The draining of swamps was often necessary for the construction of railways through the bush, as well as for the establishment of European agriculture and of colonial settlements, or at least sections of them. Indeed, for Fanon the archetypal colonial city was divided between the Settler's Town basking on the hillsides and the Native Town "wallowing in the mire" as it does on the mud flats of the Ganges in the Chandrapore of E. M. Forster's A Passage to India.3 Perth in this respect was atypical. Although its backside wallowed in the mire of its swamps, there was no native town there and the hillside of Mt Eliza was too steep for the settler's town or the "civil station."

Yet the colonization of wetlands did not just take place via the draining of swamps. It was preceded by the mapping, or lack of it, of swamps. The map itself is a powerful instrument of colonization. Indeed, Michel de Certeau goes as far as to argue that "the map colonizes space."4 Or put more simply and bluntly in the words of the title of a course at Deakin University, "maps are territories."5 Maps are territories and maps colonize space because, in Paul Carter's words, the map is "an instrument for performing geometrical divisions . . . [which] reconciles all viewpoints into one unifying cause-and-effect perspective."6 The map records in the scalar grid of longitude and latitude and accords the map reader a God-like position to see and know everything simultaneously unlike perspective which centres everything on an eye/I. Everything is laid open to the gaze, every place becomes space, and every time, eternal.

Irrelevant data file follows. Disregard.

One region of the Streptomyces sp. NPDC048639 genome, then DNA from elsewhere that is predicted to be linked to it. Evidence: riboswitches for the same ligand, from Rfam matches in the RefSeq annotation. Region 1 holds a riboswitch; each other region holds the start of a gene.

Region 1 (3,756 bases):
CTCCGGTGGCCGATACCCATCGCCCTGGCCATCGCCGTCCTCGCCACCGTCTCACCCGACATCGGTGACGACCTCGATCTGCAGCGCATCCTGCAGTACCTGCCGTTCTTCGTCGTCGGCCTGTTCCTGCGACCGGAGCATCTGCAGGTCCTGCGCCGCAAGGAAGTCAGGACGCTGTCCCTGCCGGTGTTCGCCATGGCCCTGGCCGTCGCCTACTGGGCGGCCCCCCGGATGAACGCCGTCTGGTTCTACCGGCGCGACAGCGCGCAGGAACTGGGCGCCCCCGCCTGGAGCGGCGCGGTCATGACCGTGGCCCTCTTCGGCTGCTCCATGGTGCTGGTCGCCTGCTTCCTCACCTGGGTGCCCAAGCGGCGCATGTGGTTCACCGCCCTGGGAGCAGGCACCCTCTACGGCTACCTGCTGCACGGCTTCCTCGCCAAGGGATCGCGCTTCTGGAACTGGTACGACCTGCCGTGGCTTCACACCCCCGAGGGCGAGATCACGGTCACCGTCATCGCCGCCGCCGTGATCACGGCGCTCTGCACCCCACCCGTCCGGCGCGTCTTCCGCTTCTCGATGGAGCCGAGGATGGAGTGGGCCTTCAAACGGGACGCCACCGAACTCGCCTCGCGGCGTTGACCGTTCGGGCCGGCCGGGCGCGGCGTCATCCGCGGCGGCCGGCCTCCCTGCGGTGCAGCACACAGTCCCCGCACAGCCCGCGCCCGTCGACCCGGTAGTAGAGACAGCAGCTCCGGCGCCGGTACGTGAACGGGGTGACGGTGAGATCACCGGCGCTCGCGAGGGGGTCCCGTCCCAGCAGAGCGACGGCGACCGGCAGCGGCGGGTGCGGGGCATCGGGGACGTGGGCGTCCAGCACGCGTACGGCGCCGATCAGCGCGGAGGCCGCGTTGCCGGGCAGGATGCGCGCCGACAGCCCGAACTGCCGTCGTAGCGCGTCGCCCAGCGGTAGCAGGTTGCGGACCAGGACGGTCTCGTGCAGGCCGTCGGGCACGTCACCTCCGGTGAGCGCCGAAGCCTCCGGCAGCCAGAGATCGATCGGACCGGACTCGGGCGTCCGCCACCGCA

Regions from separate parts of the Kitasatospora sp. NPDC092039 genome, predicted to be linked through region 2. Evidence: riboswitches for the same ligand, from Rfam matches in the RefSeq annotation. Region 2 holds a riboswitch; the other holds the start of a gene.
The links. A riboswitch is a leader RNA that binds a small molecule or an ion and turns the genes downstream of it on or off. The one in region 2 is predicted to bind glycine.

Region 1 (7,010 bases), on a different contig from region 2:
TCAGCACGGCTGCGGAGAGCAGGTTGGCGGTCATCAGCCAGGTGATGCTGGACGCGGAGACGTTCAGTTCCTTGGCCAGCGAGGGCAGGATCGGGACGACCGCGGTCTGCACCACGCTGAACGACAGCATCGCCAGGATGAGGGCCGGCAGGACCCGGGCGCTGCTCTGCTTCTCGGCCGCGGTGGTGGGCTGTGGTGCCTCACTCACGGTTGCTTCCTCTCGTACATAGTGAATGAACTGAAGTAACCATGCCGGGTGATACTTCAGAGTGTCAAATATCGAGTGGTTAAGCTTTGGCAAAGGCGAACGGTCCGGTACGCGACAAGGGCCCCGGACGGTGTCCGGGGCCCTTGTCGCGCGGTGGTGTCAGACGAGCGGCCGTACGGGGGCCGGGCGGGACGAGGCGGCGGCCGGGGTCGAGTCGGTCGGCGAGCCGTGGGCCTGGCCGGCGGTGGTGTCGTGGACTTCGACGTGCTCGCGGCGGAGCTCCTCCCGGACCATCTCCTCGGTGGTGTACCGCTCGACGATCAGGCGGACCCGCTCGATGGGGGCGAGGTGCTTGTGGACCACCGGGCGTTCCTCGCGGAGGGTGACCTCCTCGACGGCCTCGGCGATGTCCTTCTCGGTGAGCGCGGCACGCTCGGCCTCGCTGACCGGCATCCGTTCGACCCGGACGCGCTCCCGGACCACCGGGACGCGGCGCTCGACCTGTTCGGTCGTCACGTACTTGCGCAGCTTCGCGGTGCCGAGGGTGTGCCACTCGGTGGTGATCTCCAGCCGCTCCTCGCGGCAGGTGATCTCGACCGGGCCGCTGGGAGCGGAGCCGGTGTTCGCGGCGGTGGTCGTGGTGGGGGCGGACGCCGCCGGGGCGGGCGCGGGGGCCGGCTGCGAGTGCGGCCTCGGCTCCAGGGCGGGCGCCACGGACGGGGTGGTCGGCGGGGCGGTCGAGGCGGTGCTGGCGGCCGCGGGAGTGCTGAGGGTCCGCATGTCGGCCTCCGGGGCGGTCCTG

This means that for wetlands their distinctive ecosystems are reduced to outlines on a map, if indeed they are mapped at all. Mapping of wetlands poses a problem because of their seasonal fluctuations in depth, and therefore in surface area. A map indicates surface and not depth; it reduces depth to surface, and only at a certain point in time. In order to map wetlands, recognition is required of their temporality. More recent and more sophisticated attempts to map wetlands, such as that by Chris Semenuik, begin by classifying and categorizing wetlands in terms of their temporality (Figure 1).7 This map also establishes the current stock of wetlands in the region against which we can compare their earlier absence from maps.